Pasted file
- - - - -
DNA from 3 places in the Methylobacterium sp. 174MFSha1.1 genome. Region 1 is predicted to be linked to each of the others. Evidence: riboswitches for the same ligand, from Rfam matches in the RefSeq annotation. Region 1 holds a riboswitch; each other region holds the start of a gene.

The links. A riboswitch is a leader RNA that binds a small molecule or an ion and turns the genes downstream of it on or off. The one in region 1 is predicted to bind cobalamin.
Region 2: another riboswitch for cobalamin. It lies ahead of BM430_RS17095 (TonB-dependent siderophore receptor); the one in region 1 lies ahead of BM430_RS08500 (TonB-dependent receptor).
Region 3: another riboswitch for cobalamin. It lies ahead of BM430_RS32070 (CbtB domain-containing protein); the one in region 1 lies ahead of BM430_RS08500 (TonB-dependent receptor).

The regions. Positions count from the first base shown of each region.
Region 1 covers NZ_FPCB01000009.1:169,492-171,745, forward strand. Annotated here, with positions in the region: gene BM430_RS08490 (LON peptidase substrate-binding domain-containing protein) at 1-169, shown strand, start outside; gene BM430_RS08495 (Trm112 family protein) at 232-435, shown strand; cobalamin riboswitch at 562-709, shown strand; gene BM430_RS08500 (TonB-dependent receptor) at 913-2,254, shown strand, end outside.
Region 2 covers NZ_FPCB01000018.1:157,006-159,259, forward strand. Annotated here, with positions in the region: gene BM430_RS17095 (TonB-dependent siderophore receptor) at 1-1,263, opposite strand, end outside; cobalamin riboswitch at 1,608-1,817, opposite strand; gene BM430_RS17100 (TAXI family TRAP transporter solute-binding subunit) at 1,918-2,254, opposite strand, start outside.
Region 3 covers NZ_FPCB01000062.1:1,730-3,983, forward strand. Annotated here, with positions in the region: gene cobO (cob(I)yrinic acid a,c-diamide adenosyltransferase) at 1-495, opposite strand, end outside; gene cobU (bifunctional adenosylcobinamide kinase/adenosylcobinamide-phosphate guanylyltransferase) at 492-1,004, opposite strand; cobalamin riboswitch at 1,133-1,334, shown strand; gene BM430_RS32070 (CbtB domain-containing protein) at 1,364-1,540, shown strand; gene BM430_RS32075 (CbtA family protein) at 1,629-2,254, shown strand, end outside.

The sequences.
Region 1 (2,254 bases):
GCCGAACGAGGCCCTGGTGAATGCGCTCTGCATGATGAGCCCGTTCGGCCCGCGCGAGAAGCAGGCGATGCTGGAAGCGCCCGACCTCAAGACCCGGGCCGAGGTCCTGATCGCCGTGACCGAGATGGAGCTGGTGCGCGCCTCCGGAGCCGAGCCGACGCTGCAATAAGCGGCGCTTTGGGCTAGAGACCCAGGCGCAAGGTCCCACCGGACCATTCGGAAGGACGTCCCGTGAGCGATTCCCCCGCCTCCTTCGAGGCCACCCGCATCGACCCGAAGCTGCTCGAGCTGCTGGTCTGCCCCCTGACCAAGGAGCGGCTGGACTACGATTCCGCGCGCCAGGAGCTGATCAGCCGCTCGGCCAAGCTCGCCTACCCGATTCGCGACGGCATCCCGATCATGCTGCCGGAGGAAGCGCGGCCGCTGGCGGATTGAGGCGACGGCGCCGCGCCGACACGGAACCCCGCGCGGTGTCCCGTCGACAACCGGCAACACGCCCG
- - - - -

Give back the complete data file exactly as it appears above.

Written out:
DNA from 3 places in the Methylobacterium sp. 174MFSha1.1 genome. Region 1 is predicted to be linked to each of the others. Evidence: riboswitches for the same ligand, from Rfam matches in the RefSeq annotation. Region 1 holds a riboswitch; each other region holds the start of a gene.

The links. A riboswitch is a leader RNA that binds a small molecule or an ion and turns the genes downstream of it on or off. The one in region 1 is predicted to bind cobalamin.
Region 2: another riboswitch for cobalamin. It lies ahead of BM430_RS17095 (TonB-dependent siderophore receptor); the one in region 1 lies ahead of BM430_RS08500 (TonB-dependent receptor).
Region 3: another riboswitch for cobalamin. It lies ahead of BM430_RS32070 (CbtB domain-containing protein); the one in region 1 lies ahead of BM430_RS08500 (TonB-dependent receptor).

The regions. Positions count from the first base shown of each region.
Region 1 covers NZ_FPCB01000009.1:169,492-171,745, forward strand. Annotated here, with positions in the region: gene BM430_RS08490 (LON peptidase substrate-binding domain-containing protein) at 1-169, shown strand, start outside; gene BM430_RS08495 (Trm112 family protein) at 232-435, shown strand; cobalamin riboswitch at 562-709, shown strand; gene BM430_RS08500 (TonB-dependent receptor) at 913-2,254, shown strand, end outside.
Region 2 covers NZ_FPCB01000018.1:157,006-159,259, forward strand. Annotated here, with positions in the region: gene BM430_RS17095 (TonB-dependent siderophore receptor) at 1-1,263, opposite strand, end outside; cobalamin riboswitch at 1,608-1,817, opposite strand; gene BM430_RS17100 (TAXI family TRAP transporter solute-binding subunit) at 1,918-2,254, opposite strand, start outside.
Region 3 covers NZ_FPCB01000062.1:1,730-3,983, forward strand. Annotated here, with positions in the region: gene cobO (cob(I)yrinic acid a,c-diamide adenosyltransferase) at 1-495, opposite strand, end outside; gene cobU (bifunctional adenosylcobinamide kinase/adenosylcobinamide-phosphate guanylyltransferase) at 492-1,004, opposite strand; cobalamin riboswitch at 1,133-1,334, shown strand; gene BM430_RS32070 (CbtB domain-containing protein) at 1,364-1,540, shown strand; gene BM430_RS32075 (CbtA family protein) at 1,629-2,254, shown strand, end outside.

The sequences.
Region 1 (2,254 bases):
GCCGAACGAGGCCCTGGTGAATGCGCTCTGCATGATGAGCCCGTTCGGCCCGCGCGAGAAGCAGGCGATGCTGGAAGCGCCCGACCTCAAGACCCGGGCCGAGGTCCTGATCGCCGTGACCGAGATGGAGCTGGTGCGCGCCTCCGGAGCCGAGCCGACGCTGCAATAAGCGGCGCTTTGGGCTAGAGACCCAGGCGCAAGGTCCCACCGGACCATTCGGAAGGACGTCCCGTGAGCGATTCCCCCGCCTCCTTCGAGGCCACCCGCATCGACCCGAAGCTGCTCGAGCTGCTGGTCTGCCCCCTGACCAAGGAGCGGCTGGACTACGATTCCGCGCGCCAGGAGCTGATCAGCCGCTCGGCCAAGCTCGCCTACCCGATTCGCGACGGCATCCCGATCATGCTGCCGGAGGAAGCGCGGCCGCTGGCGGATTGAGGCGACGGCGCCGCGCCGACACGGAACCCCGCGCGGTGTCCCGTCGACAACCGGCAACACGCCCG